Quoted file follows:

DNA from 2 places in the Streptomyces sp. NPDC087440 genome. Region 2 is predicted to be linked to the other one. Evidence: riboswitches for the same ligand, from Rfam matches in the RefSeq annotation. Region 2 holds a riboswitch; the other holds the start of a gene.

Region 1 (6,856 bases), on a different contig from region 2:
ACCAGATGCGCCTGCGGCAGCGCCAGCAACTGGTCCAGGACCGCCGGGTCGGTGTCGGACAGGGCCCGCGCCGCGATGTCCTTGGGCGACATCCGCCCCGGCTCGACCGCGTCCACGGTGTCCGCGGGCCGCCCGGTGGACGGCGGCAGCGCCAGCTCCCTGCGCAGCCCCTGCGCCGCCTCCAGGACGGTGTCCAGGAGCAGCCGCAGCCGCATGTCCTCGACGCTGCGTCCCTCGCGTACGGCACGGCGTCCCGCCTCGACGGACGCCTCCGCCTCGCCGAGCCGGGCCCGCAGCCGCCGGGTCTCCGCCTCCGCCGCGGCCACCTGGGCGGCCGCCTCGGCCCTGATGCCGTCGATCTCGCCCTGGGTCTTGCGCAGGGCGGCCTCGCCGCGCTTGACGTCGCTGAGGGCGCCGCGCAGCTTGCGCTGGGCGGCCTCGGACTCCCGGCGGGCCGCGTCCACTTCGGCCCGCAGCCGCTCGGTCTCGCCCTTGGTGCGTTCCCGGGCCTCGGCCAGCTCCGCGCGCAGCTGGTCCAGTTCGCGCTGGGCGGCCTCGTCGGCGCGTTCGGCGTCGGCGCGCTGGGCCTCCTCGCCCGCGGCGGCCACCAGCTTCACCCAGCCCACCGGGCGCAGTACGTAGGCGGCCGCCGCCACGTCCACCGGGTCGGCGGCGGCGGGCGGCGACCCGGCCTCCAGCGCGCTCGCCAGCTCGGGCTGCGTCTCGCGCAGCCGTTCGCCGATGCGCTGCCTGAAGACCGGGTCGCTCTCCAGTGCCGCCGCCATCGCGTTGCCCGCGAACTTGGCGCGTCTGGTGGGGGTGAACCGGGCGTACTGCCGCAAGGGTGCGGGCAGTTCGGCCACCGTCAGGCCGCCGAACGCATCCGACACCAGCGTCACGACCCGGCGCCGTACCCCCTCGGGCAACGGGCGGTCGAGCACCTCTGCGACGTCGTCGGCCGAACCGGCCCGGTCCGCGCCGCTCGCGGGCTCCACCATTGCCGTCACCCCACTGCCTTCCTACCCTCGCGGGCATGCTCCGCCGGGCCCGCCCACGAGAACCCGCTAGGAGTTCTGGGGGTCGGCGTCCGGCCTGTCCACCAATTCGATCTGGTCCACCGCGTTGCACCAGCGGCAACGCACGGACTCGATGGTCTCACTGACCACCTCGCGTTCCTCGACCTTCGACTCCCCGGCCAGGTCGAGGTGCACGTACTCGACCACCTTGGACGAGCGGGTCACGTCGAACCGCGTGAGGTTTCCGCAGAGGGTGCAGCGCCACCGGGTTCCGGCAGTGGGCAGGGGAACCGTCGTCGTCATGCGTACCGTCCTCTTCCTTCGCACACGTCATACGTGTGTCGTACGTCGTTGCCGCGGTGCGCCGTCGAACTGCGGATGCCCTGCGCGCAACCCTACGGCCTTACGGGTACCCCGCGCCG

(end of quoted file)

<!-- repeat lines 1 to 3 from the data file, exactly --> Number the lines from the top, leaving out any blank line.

DNA from 2 places in the Streptomyces sp. NPDC087440 genome. Region 2 is predicted to be linked to the other one. Evidence: riboswitches for the same ligand, from Rfam matches in the RefSeq annotation. Region 2 holds a riboswitch; the other holds the start of a gene.

Region 1 (6,856 bases), on a different contig from region 2:
ACCAGATGCGCCTGCGGCAGCGCCAGCAACTGGTCCAGGACCGCCGGGTCGGTGTCGGACAGGGCCCGCGCCGCGATGTCCTTGGGCGACATCCGCCCCGGCTCGACCGCGTCCACGGTGTCCGCGGGCCGCCCGGTGGACGGCGGCAGCGCCAGCTCCCTGCGCAGCCCCTGCGCCGCCTCCAGGACGGTGTCCAGGAGCAGCCGCAGCCGCATGTCCTCGACGCTGCGTCCCTCGCGTACGGCACGGCGTCCCGCCTCGACGGACGCCTCCGCCTCGCCGAGCCGGGCCCGCAGCCGCCGGGTCTCCGCCTCCGCCGCGGCCACCTGGGCGGCCGCCTCGGCCCTGATGCCGTCGATCTCGCCCTGGGTCTTGCGCAGGGCGGCCTCGCCGCGCTTGACGTCGCTGAGGGCGCCGCGCAGCTTGCGCTGGGCGGCCTCGGACTCCCGGCGGGCCGCGTCCACTTCGGCCCGCAGCCGCTCGGTCTCGCCCTTGGTGCGTTCCCGGGCCTCGGCCAGCTCCGCGCGCAGCTGGTCCAGTTCGCGCTGGGCGGCCTCGTCGGCGCGTTCGGCGTCGGCGCGCTGGGCCTCCTCGCCCGCGGCGGCCACCAGCTTCACCCAGCCCACCGGGCGCAGTACGTAGGCGGCCGCCGCCACGTCCACCGGGTCGGCGGCGGCGGGCGGCGACCCGGCCTCCAGCGCGCTCGCCAGCTCGGGCTGCGTCTCGCGCAGCCGTTCGCCGATGCGCTGCCTGAAGACCGGGTCGCTCTCCAGTGCCGCCGCCATCGCGTTGCCCGCGAACTTGGCGCGTCTGGTGGGGGTGAACCGGGCGTACTGCCGCAAGGGTGCGGGCAGTTCGGCCACCGTCAGGCCGCCGAACGCATCCGACACCAGCGTCACGACCCGGCGCCGTACCCCCTCGGGCAACGGGCGGTCGAGCACCTCTGCGACGTCGTCGGCCGAACCGGCCCGGTCCGCGCCGCTCGCGGGCTCCACCATTGCCGTCACCCCACTGCCTTCCTACCCTCGCGGGCATGCTCCGCCGGGCCCGCCCACGAGAACCCGCTAGGAGTTCTGGGGGTCGGCGTCCGGCCTGTCCACCAATTCGATCTGGTCCACCGCGTTGCACCAGCGGCAACGCACGGACTCGATGGTCTCACTGACCACCTCGCGTTCCTCGACCTTCGACTCCCCGGCCAGGTCGAGGTGCACGTACTCGACCACCTTGGACGAGCGGGTCACGTCGAACCGCGTGAGGTTTCCGCAGAGGGTGCAGCGCCACCGGGTTCCGGCAGTGGGCAGGGGAACCGTCGTCGTCATGCGTACCGTCCTCTTCCTTCGCACACGTCATACGTGTGTCGTACGTCGTTGCCGCGGTGCGCCGTCGAACTGCGGATGCCCTGCGCGCAACCCTACGGCCTTACGGGTACCCCGCGCCG